Papaya is one of the most important tropical fruit crops with annual production of ≈9.1 million tones and economic value of U.S. ≈$6097 million (FAOSTAT, 2012). Damping-off is a major disease of papaya (Carica papaya L.) seedling in nurseries, glasshouses, gardens, fields, and forests (Agrios, 2005) and can be caused by several species of fungi, including Rhizoctonia solani, Pythium spp., Phytophthora spp., Sclerotinia spp., and Fusarium spp. (Stephens et al., 1982). These diseases are serious problems and have caused economic losses in commercial greenhouse seedling production.
Damping-off disease caused by Pythium spp. usually begins as a root rot. Pythium survives in the soil as oospores that germinate and attack root hairs and root tips of seedlings, causing progressive deterioration of the root systems. The seed may fail to germinate because it rots in the ground or the seedling may wilt before aboveground lesions are evident (Franklin, 2001). Conditions for the development of this disease are high temperature, high humidity, high soil moisture, poor aeration, high levels of nitrogen fertilizer, and closely sown seed (Agrios, 2005).
Strategies to control and/or manage crop diseases effectively use a combination of cultural, biological, and chemical tools. Control of damping-off diseases is difficult. Damping-off must be anticipated and prevented by using seed and transplant treatments before the seed or plants are put in the field (Franklin, 2001). Prevention practices include providing good soil drainage and good air circulation among plants, planting when temperatures are favorable for fast plant growth, avoiding application of excessive amounts of nitrate in nitrogen fertilizers, and practicing crop rotation (Agrios, 2005). Fungicides can currently be used but do present several problems. The use of fungicides has resulted in environmental pollution resulting from the accumulation of residual toxicity and has changed the profile of microorganisms in the soil (Muthukumar et al., 2010). Furthermore, the potential for undesired residues in the plant (Vanachter et al., 1983) and fungicide resistance in phytopathogenic fungi are limiting factors in using fungicides in crop protection (Brent, 1995). Resistance of the target pathogens to chemical a.i. curtails the efficacy and useful lifetime of fungicides, which must then be further developed at increasingly higher costs (Ma and Michailides, 2005).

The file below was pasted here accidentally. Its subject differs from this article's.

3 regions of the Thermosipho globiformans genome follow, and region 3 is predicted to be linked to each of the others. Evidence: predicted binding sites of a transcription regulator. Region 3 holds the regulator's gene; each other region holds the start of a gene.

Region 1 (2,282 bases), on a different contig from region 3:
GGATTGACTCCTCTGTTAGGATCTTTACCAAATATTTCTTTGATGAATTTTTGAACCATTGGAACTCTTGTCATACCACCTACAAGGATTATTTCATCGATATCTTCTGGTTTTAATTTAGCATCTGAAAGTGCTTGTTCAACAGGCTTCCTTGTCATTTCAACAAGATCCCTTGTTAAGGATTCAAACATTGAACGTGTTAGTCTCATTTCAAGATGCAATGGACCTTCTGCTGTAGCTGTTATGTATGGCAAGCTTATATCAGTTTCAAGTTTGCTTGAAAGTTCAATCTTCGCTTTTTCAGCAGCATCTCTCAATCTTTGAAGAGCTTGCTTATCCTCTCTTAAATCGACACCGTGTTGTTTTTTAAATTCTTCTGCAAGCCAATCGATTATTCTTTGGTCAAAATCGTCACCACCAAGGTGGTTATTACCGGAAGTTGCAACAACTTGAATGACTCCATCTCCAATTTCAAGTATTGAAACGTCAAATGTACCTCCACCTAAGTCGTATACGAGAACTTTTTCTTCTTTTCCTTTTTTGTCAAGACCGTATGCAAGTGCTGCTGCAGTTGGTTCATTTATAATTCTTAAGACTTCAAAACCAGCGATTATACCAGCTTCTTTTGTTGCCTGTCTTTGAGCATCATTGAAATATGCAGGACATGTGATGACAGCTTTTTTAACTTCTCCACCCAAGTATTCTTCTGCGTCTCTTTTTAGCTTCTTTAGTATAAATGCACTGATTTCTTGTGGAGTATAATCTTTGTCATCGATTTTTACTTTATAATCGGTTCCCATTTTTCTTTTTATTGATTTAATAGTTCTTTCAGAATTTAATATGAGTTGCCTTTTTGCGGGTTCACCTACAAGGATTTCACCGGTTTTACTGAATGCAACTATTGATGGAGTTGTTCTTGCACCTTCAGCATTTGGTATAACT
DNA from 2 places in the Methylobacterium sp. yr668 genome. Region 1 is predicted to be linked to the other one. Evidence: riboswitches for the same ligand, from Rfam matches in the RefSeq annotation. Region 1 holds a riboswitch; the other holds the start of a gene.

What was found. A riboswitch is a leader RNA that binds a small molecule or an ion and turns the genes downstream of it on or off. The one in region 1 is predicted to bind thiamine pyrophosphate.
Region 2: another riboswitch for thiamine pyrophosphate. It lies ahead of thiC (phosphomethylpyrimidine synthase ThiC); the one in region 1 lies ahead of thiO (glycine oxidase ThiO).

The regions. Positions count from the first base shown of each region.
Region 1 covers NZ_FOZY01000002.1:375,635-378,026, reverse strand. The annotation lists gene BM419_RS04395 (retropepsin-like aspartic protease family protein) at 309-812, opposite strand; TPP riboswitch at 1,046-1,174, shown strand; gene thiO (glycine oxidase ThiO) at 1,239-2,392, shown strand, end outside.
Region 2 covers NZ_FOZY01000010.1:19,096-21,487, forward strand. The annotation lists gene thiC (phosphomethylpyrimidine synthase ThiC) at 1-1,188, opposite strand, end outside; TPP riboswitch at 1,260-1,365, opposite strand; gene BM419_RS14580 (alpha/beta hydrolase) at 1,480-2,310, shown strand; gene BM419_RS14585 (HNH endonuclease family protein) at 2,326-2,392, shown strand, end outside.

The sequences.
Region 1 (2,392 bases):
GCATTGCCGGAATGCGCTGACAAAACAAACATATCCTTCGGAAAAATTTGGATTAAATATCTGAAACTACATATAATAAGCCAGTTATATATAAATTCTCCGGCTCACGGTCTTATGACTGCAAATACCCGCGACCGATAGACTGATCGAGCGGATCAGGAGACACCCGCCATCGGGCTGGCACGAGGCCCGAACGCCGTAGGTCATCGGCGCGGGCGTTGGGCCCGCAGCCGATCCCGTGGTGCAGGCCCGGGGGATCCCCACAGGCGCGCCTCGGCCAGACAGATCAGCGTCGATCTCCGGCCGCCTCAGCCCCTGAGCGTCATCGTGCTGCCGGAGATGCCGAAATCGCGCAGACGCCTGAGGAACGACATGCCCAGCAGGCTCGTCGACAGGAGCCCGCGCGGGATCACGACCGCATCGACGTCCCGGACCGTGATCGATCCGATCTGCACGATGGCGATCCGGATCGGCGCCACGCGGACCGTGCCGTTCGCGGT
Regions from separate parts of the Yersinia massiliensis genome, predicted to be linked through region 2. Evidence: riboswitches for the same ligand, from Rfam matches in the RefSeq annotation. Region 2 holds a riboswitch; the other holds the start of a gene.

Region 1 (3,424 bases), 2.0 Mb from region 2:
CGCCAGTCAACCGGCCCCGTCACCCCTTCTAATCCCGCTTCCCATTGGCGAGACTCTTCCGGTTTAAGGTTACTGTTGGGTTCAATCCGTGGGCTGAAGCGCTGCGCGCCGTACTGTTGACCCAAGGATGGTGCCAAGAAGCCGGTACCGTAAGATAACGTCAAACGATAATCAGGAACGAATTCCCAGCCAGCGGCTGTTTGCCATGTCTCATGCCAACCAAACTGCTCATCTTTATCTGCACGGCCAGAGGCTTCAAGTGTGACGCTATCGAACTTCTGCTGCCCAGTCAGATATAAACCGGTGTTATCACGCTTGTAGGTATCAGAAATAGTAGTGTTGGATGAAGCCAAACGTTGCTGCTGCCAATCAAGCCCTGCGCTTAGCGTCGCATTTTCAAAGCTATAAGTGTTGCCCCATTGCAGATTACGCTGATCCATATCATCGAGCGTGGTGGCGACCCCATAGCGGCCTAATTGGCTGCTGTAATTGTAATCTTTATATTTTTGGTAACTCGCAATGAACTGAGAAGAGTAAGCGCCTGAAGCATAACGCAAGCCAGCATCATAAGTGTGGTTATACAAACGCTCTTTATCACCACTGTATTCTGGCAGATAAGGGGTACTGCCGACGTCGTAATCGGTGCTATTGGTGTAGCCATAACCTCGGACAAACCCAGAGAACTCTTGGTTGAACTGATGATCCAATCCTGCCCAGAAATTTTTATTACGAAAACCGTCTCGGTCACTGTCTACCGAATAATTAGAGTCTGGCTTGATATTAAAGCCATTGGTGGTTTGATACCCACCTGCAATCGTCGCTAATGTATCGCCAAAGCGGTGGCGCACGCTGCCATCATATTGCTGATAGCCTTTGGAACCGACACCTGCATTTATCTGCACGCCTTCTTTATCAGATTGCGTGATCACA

Smoke-water, which is generated by burning plant material and bubbling the smoke through water, has been shown to enhance germination, improve growth, and promote the production of healthier plants (Light and Van Staden, 2004). It has the potential to be used in the horticultural and agricultural industries, particularly by farmers without the resources to purchase costly pesticides. Smoke-water contains a highly active compound, butenolide [3-methyl-2H-furo(2,3-c)pyran-2-one], derived from the burnt plant material (Van Staden et al., 2004) and cellulose. Butenolide has been shown to stimulate germination of lettuce at concentrations as low as 10−9 M (Flematti et al., 2004) and to promote seed germination in many other species (Soos et al., 2009). In addition, smoke-water protects against microbial attack (De Groot, 1996). The phenolic compounds of smoke-water extract show antimicrobial activity that reduces the growth of microorganisms. Numerous studies have shown that phenolic compounds can inhibit the growth of soilborne pathogens (Muthukumar et al., 2010; Yangui et al., 2008).
To our knowledge, no studies have been reported on using smoke-water to manage the papaya seedling damping-off disease caused by Pythium sp. The objectives of this study were 1) to evaluate the antifungal properties of smoke-water in vitro and in vivo for efficacy against damping-off caused by a soilborne Pythium sp. isolated from papaya; and 2) to investigate the effect of smoke-water on the morphology of Pythium sp. using SEM observation.
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